By Nick Del Giudice, American Forests
As was covered in the first part of this series, LiDAR is a laser imaging technology that can provide insight on and mapping of landscapes, whether in the urban jungle or the actual rainforest. LiDAR is a tool that can be adapted to many diverse uses, and here is a list of the most surprising ones!
By using carefully constructed LiDAR maps of agricultural land, farmers can better understand where the sun will shine strongest, and which of their crops could use more water or fertilizer. This information can lead to higher crop yields and more stability for the technologically apt farmer.
LiDAR can detect and map gases such as carbon dioxide and methane. This data is aggregated into pollution density maps. By knowing where the pollutants are congregating, it is possible to better mitigate or avoid the effects of the pollutants.
Archaeologists are using LiDAR images to detect subtle changes in topography that may indicate a dig site. This can save a great deal of time instead of searching on the ground for the same evidence. Additionally, some sites may not be visible at all from the ground, and the aerial images can lead to sites that would otherwise never be found.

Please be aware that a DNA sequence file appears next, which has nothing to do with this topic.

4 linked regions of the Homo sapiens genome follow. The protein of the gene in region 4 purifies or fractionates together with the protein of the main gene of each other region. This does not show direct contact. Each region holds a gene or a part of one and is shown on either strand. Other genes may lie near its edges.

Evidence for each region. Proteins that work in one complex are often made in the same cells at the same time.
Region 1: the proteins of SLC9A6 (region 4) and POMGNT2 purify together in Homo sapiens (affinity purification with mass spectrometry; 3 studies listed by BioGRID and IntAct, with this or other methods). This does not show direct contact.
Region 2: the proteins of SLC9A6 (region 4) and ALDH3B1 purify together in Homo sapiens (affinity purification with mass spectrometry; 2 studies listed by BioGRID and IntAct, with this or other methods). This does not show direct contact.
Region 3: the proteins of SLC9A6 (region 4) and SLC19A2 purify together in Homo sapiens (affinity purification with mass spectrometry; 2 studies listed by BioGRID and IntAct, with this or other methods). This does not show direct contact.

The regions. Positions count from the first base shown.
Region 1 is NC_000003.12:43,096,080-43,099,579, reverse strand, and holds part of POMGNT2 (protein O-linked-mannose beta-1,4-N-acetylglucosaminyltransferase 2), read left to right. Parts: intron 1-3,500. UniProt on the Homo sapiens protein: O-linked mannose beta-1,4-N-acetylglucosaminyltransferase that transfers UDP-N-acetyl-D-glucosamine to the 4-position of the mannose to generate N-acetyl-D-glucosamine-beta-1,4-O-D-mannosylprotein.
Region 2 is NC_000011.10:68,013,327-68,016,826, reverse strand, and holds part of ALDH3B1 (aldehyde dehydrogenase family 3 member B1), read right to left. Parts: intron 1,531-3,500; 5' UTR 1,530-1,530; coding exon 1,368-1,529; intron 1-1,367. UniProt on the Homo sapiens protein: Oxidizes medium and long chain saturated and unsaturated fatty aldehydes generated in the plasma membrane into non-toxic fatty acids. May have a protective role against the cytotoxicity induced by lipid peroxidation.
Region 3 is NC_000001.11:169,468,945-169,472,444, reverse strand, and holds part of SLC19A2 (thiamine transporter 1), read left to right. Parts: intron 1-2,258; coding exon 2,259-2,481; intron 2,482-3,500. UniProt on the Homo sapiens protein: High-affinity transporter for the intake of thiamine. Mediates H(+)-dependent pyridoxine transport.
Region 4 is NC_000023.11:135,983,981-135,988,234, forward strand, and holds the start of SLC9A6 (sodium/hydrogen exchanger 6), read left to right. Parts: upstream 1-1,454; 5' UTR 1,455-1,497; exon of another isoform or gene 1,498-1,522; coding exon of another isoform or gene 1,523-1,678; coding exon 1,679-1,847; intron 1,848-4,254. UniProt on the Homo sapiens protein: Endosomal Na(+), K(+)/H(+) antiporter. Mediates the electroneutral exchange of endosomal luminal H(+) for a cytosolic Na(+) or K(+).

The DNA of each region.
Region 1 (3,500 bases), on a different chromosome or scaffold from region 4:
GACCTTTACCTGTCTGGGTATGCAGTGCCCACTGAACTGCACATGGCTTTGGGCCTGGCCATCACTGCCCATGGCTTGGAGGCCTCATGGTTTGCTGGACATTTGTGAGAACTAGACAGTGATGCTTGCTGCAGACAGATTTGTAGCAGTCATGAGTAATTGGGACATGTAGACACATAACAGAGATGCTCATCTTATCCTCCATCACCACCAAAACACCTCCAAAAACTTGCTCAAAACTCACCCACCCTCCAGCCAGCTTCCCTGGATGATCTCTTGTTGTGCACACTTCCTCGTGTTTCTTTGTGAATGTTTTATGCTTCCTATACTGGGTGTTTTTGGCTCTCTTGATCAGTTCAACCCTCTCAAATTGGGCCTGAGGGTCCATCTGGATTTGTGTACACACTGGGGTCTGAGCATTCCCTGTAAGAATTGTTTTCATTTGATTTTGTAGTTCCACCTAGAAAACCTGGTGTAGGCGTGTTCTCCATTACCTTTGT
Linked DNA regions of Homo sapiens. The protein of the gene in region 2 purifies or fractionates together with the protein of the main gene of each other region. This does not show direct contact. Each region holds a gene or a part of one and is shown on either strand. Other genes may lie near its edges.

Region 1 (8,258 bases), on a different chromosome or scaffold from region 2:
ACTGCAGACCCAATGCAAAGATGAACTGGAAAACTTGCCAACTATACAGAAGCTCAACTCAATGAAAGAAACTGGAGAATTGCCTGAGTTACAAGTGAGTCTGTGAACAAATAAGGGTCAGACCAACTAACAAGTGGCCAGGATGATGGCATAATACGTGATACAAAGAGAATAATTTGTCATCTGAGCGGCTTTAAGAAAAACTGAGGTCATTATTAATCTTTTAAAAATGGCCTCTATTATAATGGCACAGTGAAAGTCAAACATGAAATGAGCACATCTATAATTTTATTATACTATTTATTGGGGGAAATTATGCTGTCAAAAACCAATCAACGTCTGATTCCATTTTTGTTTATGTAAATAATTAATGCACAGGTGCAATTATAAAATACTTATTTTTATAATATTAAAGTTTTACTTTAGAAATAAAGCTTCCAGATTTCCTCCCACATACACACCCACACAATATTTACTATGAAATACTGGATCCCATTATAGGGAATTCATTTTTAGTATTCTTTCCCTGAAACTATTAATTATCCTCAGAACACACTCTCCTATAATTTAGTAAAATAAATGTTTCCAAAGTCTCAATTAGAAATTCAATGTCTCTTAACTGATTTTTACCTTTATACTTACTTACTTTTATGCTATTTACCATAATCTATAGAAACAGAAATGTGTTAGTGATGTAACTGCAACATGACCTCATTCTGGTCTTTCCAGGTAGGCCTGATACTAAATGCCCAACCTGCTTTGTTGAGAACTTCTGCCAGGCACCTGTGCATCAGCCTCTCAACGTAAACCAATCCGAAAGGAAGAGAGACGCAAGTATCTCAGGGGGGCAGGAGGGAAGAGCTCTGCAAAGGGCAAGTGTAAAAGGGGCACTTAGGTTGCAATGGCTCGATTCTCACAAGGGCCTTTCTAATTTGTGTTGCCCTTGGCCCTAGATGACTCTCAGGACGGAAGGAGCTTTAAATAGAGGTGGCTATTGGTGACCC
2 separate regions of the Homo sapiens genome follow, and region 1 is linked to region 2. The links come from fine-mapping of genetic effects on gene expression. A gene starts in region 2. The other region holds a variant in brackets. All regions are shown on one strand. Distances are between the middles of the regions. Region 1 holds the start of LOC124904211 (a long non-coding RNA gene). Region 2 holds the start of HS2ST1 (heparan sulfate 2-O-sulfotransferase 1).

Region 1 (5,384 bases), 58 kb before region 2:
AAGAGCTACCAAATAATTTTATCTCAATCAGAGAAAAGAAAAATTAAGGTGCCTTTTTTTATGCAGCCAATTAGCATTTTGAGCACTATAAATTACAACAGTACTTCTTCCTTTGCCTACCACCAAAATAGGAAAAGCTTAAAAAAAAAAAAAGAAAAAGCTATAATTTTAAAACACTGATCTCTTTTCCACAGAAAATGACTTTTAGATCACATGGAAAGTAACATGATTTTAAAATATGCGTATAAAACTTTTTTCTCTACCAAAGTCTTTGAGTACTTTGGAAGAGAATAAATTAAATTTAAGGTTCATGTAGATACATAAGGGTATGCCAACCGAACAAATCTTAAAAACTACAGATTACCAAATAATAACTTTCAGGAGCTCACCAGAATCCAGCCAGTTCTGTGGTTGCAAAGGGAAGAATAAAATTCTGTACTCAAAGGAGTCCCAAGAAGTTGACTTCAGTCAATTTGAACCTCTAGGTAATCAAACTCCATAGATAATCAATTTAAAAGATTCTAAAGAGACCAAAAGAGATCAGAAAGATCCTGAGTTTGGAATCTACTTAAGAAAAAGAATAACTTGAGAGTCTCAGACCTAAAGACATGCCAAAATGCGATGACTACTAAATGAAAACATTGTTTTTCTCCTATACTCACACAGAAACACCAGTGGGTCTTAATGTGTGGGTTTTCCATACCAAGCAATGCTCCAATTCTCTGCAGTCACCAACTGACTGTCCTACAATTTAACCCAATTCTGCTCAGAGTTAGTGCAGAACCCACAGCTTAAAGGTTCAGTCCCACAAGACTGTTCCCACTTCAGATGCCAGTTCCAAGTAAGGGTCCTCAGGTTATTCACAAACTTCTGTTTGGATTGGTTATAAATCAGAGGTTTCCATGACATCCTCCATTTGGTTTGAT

LiDAR is being used to scan and model real-life locations that can then be turned into animations and interactive environments in the game. The LiDAR scanner could be used to get exact measurements of a landmark so it is to scale in the game setting.
Self-driving cars have made many developments in recent history. One of the key technologies to their growth is — you guessed it — LiDAR. Light emitter and sensors can be placed around the car to show a computer where objects are located around the vehicle, enabling the vehicle to maintain position in relation to traffic or, more dramatically, stop a vehicle about to crash.
Just like wildlands, urban environments are a veritable jungle with all manner of protrusions, buildings, people and a variety of other structures, such as trees! Having detailed images of this urban ecosystem altogether can allow urban planners to more fully understand what they are dealing with and address the issues facing our cities, particularly regarding urban greenspace and forests.